Brian stelter, cnn anchor: anchor: Welcome back. How do journalists get accurate accurate information about ISIS? We've been asking that question here for a while now, partly because of the beheadings beheadings of James Foley and Steven Sotloff so gruesomely gruesomely showed all of us the dangers of being a journalist in ISIS controlled territories. territories. But now there is a different take on take on the question of how to cover ISIS and this time, it's more of a how to? And that's because believe it or not, the group has spelled out conditions that local journalists must abide abide by if they want to continue reporting in those areas. The website Syria deeply published the list of 11 Rules this week, saying for example the journalist must swear allegiance allegiance to Abu Bakr al Baghdadi and they must speak with the ISIS Press Office before publishing any stories or any videos.
So, to try to get a clearer picture of how the ISIS propaganda propaganda machine works, let let me bring in CNN's senior international correspondent, Arwa Damon. She is on the Turkey Syria border with us. Thank you for being here Arwa. Tell me about the safety situation. It is simply not safe for you as a CNN correspondent to enter an ISIS controlled area, is that right?
ARWA DAMON, CNN Senior international correspondent: No, it would be impossible to somehow be able able to safely do that, especially especially in light of what happened to happened to other journalists that have attempted to do that. There was a point in time when there were dozens of people being held by ISIS amongst the many westerners, many foreign journalists, some of the Europeans have been released, others unfortunately sadly gruesomely gruesomely beheaded. beheaded. For us, as westerners, right now, crossing into ISIS territory, territory, it just simply is not a viable viable option.
BRIAN STELTER: And there are still reporters who have been in Syria who have been missing for years. Austin Tice, one of them, we just don't know the status of people like him. Tell me about the rules, this list of rules that came out this week, published by Syria deeply. It read to me like may be ISIS is trying to get more sophisticated sophisticated in its use of the press by allowing some local journalists to cover them.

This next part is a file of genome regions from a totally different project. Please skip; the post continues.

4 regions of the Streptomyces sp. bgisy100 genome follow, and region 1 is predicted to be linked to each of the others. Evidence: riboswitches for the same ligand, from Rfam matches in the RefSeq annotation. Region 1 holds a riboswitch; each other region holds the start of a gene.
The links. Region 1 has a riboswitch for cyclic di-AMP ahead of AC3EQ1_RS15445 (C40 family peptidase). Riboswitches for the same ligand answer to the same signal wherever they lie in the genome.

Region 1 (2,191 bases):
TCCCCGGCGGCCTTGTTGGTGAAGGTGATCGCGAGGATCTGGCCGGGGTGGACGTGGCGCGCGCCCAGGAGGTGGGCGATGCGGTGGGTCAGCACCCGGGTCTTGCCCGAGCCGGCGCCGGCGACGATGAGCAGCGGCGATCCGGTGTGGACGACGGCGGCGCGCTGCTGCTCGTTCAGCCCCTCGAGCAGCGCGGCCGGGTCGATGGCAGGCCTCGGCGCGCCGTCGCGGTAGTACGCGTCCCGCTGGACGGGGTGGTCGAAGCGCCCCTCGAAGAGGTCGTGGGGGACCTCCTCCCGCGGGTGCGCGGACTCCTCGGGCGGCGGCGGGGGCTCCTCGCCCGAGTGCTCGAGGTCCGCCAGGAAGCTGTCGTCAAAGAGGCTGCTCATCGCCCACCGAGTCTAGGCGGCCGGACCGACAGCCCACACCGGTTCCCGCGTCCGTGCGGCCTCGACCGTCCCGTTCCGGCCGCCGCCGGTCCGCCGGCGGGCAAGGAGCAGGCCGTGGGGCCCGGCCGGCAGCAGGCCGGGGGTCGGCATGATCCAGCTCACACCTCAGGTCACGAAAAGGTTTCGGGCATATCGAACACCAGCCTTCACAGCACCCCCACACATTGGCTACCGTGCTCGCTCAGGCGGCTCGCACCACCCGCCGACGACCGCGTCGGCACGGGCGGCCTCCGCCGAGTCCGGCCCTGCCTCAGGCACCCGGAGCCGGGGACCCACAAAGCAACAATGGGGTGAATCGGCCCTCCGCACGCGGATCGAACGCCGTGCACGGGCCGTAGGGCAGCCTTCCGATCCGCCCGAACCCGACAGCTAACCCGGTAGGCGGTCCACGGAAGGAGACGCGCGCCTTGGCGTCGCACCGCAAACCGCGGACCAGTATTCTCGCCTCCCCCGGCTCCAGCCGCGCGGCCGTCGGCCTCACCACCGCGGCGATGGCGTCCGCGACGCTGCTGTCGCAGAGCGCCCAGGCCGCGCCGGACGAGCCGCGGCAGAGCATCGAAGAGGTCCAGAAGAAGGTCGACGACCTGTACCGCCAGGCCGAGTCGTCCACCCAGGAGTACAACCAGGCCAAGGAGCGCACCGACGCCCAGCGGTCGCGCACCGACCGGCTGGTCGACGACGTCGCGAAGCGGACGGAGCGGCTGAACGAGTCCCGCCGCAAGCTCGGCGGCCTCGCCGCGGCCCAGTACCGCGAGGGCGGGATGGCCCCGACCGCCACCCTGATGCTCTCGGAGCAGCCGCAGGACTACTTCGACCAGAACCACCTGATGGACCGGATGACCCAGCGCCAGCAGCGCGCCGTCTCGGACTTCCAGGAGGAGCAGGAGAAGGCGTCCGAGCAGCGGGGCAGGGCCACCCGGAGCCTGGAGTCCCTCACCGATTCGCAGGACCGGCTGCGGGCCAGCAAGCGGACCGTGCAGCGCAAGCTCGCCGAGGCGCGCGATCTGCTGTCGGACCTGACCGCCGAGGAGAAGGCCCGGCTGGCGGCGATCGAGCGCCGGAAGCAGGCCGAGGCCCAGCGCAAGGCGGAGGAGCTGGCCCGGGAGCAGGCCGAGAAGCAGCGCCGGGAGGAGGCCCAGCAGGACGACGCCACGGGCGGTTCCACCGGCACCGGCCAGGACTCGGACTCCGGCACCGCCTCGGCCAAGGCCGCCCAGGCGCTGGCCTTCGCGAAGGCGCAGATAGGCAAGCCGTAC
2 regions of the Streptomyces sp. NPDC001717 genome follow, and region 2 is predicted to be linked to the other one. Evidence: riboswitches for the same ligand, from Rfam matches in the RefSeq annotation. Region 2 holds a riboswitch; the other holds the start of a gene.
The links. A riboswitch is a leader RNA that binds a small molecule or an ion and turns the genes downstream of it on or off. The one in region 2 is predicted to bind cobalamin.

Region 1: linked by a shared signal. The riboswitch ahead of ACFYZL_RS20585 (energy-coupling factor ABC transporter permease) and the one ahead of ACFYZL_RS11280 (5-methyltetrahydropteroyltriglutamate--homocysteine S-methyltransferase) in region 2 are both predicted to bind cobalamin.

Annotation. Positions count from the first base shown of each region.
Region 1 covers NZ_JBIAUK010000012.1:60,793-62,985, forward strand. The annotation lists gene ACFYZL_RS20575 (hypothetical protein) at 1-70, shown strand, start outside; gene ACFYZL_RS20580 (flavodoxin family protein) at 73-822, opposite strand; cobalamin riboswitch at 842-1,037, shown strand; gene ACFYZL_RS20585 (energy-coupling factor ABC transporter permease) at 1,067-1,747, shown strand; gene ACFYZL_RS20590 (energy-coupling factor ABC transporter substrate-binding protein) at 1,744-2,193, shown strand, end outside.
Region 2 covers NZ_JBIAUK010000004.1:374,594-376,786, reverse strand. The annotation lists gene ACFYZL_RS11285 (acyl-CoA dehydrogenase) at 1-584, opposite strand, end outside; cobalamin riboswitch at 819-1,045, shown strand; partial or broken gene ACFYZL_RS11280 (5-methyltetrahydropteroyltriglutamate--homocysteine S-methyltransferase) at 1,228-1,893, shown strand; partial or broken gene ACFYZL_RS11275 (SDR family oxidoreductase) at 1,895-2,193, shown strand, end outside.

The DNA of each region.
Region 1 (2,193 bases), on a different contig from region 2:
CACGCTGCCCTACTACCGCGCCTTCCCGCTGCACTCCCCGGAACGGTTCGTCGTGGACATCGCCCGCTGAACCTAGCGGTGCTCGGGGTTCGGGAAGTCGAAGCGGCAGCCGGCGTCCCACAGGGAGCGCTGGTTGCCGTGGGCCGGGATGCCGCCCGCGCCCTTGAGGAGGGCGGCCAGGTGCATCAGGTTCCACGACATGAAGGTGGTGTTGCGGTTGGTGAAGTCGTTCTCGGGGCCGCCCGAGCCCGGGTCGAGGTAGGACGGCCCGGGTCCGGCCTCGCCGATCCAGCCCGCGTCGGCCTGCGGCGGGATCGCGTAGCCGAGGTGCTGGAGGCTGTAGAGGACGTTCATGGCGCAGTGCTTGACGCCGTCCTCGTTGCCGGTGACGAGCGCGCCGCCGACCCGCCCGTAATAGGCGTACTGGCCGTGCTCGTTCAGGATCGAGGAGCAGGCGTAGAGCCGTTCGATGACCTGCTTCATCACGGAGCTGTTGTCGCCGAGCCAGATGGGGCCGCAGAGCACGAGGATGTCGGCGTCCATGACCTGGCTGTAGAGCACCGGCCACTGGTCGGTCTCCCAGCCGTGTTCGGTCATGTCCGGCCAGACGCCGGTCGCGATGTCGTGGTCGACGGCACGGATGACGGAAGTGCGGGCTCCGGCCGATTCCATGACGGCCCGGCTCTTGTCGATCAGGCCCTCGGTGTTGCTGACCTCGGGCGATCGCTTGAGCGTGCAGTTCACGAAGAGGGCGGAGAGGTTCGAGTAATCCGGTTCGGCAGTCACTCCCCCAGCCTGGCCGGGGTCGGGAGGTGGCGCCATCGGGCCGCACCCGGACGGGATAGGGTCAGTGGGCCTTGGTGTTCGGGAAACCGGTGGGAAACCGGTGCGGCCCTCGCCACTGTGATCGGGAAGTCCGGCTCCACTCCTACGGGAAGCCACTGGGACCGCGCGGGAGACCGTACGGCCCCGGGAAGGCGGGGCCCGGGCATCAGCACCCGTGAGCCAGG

ARWA DAMON: Here's what's quite quite interesting about all of this is that, if you were to look at say six months ago before these rules even came out came out People were not even allowed to take cellphone video of areas that ISIS controlled. You couldn't even stand in the street and take a selfie, your phone will be confiscated. confiscated. In fact, ISIS took over took over many of the areas that it did in did in Syria, lot of those media activists were forced to flee flee because ISIS had put a price on their head and now, we have this set of rules that local journalists must abide abide by that also include include going to the ISIS office to get permission before going out going out to film a story and then of course ISIS having to look over the footage and the content of whatever it is that's going to be distributed.
BRIAN STELTER: Which we would call censorship, censorship, you know, basic censorship.
ARWA DAMON: Right, and it is also interesting too because if you look at it, this is not too dissimilar dissimilar to what say the Syrian regime regime would've put into place, but the Syrian regime regime would actually, yes, not require that you pledge pledge allegiance allegiance to them, but they also had their rules where we had to submit where we wanted to go, who we wanted to speak to, what we wanted to film and at times, they did not last and that when we were able able to get visas to cross into Syria by the government, look at our footage, but they did maintain that...
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